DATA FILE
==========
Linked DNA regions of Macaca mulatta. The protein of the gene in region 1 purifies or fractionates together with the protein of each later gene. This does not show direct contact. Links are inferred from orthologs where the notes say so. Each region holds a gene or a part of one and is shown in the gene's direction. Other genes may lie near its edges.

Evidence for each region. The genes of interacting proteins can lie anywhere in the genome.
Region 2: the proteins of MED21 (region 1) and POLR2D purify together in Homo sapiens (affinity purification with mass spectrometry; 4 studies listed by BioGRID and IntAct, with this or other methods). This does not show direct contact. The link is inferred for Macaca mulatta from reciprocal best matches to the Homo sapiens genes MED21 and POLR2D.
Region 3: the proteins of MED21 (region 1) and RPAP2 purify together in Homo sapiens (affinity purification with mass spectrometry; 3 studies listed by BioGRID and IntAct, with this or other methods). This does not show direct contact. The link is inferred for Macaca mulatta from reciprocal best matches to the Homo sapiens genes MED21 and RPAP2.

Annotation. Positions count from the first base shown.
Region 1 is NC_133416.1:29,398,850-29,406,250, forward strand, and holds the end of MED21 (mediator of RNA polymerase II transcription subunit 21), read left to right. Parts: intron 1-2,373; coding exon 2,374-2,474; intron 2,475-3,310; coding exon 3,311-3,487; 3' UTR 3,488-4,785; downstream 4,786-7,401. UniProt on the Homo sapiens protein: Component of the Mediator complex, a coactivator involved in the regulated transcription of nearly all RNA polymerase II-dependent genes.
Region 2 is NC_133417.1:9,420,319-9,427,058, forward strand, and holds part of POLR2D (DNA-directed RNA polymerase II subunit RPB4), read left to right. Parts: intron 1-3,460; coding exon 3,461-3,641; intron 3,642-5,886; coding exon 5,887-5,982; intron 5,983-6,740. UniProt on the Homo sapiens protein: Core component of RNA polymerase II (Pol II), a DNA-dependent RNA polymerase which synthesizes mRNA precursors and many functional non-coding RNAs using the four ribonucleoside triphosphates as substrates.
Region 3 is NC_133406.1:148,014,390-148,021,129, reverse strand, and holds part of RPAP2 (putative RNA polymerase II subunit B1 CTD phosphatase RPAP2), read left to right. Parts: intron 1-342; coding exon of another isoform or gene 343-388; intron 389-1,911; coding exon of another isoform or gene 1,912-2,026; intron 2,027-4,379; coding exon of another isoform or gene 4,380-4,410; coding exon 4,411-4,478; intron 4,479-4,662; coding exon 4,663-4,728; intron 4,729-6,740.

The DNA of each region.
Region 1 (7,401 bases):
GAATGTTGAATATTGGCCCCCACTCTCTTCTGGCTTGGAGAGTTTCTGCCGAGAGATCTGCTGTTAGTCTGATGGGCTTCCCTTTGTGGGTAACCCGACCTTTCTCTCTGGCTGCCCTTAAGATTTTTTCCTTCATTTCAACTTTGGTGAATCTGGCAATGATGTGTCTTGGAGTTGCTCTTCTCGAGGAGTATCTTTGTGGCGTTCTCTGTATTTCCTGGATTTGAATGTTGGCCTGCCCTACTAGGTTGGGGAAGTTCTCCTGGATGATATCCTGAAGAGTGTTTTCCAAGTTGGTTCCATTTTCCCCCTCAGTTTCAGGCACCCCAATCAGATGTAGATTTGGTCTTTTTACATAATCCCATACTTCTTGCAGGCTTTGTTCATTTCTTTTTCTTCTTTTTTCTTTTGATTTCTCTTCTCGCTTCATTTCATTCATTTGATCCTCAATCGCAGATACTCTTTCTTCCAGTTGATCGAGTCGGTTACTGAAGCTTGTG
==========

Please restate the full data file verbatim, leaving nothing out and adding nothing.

Linked DNA regions of Macaca mulatta. The protein of the gene in region 1 purifies or fractionates together with the protein of each later gene. This does not show direct contact. Links are inferred from orthologs where the notes say so. Each region holds a gene or a part of one and is shown in the gene's direction. Other genes may lie near its edges.

Evidence for each region. The genes of interacting proteins can lie anywhere in the genome.
Region 2: the proteins of MED21 (region 1) and POLR2D purify together in Homo sapiens (affinity purification with mass spectrometry; 4 studies listed by BioGRID and IntAct, with this or other methods). This does not show direct contact. The link is inferred for Macaca mulatta from reciprocal best matches to the Homo sapiens genes MED21 and POLR2D.
Region 3: the proteins of MED21 (region 1) and RPAP2 purify together in Homo sapiens (affinity purification with mass spectrometry; 3 studies listed by BioGRID and IntAct, with this or other methods). This does not show direct contact. The link is inferred for Macaca mulatta from reciprocal best matches to the Homo sapiens genes MED21 and RPAP2.

Annotation. Positions count from the first base shown.
Region 1 is NC_133416.1:29,398,850-29,406,250, forward strand, and holds the end of MED21 (mediator of RNA polymerase II transcription subunit 21), read left to right. Parts: intron 1-2,373; coding exon 2,374-2,474; intron 2,475-3,310; coding exon 3,311-3,487; 3' UTR 3,488-4,785; downstream 4,786-7,401. UniProt on the Homo sapiens protein: Component of the Mediator complex, a coactivator involved in the regulated transcription of nearly all RNA polymerase II-dependent genes.
Region 2 is NC_133417.1:9,420,319-9,427,058, forward strand, and holds part of POLR2D (DNA-directed RNA polymerase II subunit RPB4), read left to right. Parts: intron 1-3,460; coding exon 3,461-3,641; intron 3,642-5,886; coding exon 5,887-5,982; intron 5,983-6,740. UniProt on the Homo sapiens protein: Core component of RNA polymerase II (Pol II), a DNA-dependent RNA polymerase which synthesizes mRNA precursors and many functional non-coding RNAs using the four ribonucleoside triphosphates as substrates.
Region 3 is NC_133406.1:148,014,390-148,021,129, reverse strand, and holds part of RPAP2 (putative RNA polymerase II subunit B1 CTD phosphatase RPAP2), read left to right. Parts: intron 1-342; coding exon of another isoform or gene 343-388; intron 389-1,911; coding exon of another isoform or gene 1,912-2,026; intron 2,027-4,379; coding exon of another isoform or gene 4,380-4,410; coding exon 4,411-4,478; intron 4,479-4,662; coding exon 4,663-4,728; intron 4,729-6,740.

The DNA of each region.
Region 1 (7,401 bases):
GAATGTTGAATATTGGCCCCCACTCTCTTCTGGCTTGGAGAGTTTCTGCCGAGAGATCTGCTGTTAGTCTGATGGGCTTCCCTTTGTGGGTAACCCGACCTTTCTCTCTGGCTGCCCTTAAGATTTTTTCCTTCATTTCAACTTTGGTGAATCTGGCAATGATGTGTCTTGGAGTTGCTCTTCTCGAGGAGTATCTTTGTGGCGTTCTCTGTATTTCCTGGATTTGAATGTTGGCCTGCCCTACTAGGTTGGGGAAGTTCTCCTGGATGATATCCTGAAGAGTGTTTTCCAAGTTGGTTCCATTTTCCCCCTCAGTTTCAGGCACCCCAATCAGATGTAGATTTGGTCTTTTTACATAATCCCATACTTCTTGCAGGCTTTGTTCATTTCTTTTTCTTCTTTTTTCTTTTGATTTCTCTTCTCGCTTCATTTCATTCATTTGATCCTCAATCGCAGATACTCTTTCTTCCAGTTGATCGAGTCGGTTACTGAAGCTTGTG